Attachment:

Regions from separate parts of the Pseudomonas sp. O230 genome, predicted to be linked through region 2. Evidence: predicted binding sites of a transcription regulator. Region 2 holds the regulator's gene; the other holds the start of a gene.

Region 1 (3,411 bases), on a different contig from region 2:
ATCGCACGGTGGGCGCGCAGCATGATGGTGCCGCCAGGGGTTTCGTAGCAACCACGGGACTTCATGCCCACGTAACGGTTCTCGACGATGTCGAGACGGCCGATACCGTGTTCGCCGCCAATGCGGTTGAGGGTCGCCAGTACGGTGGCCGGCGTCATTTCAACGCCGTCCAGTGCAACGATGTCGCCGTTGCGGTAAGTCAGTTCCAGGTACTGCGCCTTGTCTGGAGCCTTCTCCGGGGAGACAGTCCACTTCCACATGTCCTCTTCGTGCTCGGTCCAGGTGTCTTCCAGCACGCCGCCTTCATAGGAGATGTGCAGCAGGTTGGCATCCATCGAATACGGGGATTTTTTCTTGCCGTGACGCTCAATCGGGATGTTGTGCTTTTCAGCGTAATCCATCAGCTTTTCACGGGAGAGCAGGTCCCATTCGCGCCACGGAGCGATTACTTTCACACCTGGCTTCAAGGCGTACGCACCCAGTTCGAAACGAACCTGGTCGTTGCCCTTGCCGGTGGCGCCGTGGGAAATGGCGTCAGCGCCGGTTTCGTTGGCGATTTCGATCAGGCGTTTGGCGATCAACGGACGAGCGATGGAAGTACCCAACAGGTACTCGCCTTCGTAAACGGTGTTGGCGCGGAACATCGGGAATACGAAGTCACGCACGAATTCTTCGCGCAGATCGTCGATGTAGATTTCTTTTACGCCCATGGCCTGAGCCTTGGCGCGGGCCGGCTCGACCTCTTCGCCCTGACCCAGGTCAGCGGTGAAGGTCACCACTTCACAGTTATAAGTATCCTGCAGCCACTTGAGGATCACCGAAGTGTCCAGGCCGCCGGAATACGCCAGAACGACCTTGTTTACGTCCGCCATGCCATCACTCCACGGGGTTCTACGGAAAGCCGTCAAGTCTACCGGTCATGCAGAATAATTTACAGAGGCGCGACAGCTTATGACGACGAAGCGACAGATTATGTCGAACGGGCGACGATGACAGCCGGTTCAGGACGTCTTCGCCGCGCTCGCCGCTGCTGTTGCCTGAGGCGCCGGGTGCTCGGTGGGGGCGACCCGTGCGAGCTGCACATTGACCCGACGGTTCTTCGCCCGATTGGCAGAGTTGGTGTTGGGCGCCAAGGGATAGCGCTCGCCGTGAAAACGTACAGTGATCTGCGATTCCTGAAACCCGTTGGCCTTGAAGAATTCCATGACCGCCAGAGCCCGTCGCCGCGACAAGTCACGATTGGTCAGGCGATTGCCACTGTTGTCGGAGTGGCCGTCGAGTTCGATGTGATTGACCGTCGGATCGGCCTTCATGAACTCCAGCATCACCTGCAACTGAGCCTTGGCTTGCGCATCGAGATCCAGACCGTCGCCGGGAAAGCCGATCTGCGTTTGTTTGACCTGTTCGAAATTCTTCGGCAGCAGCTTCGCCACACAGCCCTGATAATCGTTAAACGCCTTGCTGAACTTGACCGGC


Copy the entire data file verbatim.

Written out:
Regions from separate parts of the Pseudomonas sp. O230 genome, predicted to be linked through region 2. Evidence: predicted binding sites of a transcription regulator. Region 2 holds the regulator's gene; the other holds the start of a gene.

Region 1 (3,411 bases), on a different contig from region 2:
ATCGCACGGTGGGCGCGCAGCATGATGGTGCCGCCAGGGGTTTCGTAGCAACCACGGGACTTCATGCCCACGTAACGGTTCTCGACGATGTCGAGACGGCCGATACCGTGTTCGCCGCCAATGCGGTTGAGGGTCGCCAGTACGGTGGCCGGCGTCATTTCAACGCCGTCCAGTGCAACGATGTCGCCGTTGCGGTAAGTCAGTTCCAGGTACTGCGCCTTGTCTGGAGCCTTCTCCGGGGAGACAGTCCACTTCCACATGTCCTCTTCGTGCTCGGTCCAGGTGTCTTCCAGCACGCCGCCTTCATAGGAGATGTGCAGCAGGTTGGCATCCATCGAATACGGGGATTTTTTCTTGCCGTGACGCTCAATCGGGATGTTGTGCTTTTCAGCGTAATCCATCAGCTTTTCACGGGAGAGCAGGTCCCATTCGCGCCACGGAGCGATTACTTTCACACCTGGCTTCAAGGCGTACGCACCCAGTTCGAAACGAACCTGGTCGTTGCCCTTGCCGGTGGCGCCGTGGGAAATGGCGTCAGCGCCGGTTTCGTTGGCGATTTCGATCAGGCGTTTGGCGATCAACGGACGAGCGATGGAAGTACCCAACAGGTACTCGCCTTCGTAAACGGTGTTGGCGCGGAACATCGGGAATACGAAGTCACGCACGAATTCTTCGCGCAGATCGTCGATGTAGATTTCTTTTACGCCCATGGCCTGAGCCTTGGCGCGGGCCGGCTCGACCTCTTCGCCCTGACCCAGGTCAGCGGTGAAGGTCACCACTTCACAGTTATAAGTATCCTGCAGCCACTTGAGGATCACCGAAGTGTCCAGGCCGCCGGAATACGCCAGAACGACCTTGTTTACGTCCGCCATGCCATCACTCCACGGGGTTCTACGGAAAGCCGTCAAGTCTACCGGTCATGCAGAATAATTTACAGAGGCGCGACAGCTTATGACGACGAAGCGACAGATTATGTCGAACGGGCGACGATGACAGCCGGTTCAGGACGTCTTCGCCGCGCTCGCCGCTGCTGTTGCCTGAGGCGCCGGGTGCTCGGTGGGGGCGACCCGTGCGAGCTGCACATTGACCCGACGGTTCTTCGCCCGATTGGCAGAGTTGGTGTTGGGCGCCAAGGGATAGCGCTCGCCGTGAAAACGTACAGTGATCTGCGATTCCTGAAACCCGTTGGCCTTGAAGAATTCCATGACCGCCAGAGCCCGTCGCCGCGACAAGTCACGATTGGTCAGGCGATTGCCACTGTTGTCGGAGTGGCCGTCGAGTTCGATGTGATTGACCGTCGGATCGGCCTTCATGAACTCCAGCATCACCTGCAACTGAGCCTTGGCTTGCGCATCGAGATCCAGACCGTCGCCGGGAAAGCCGATCTGCGTTTGTTTGACCTGTTCGAAATTCTTCGGCAGCAGCTTCGCCACACAGCCCTGATAATCGTTAAACGCCTTGCTGAACTTGACCGGC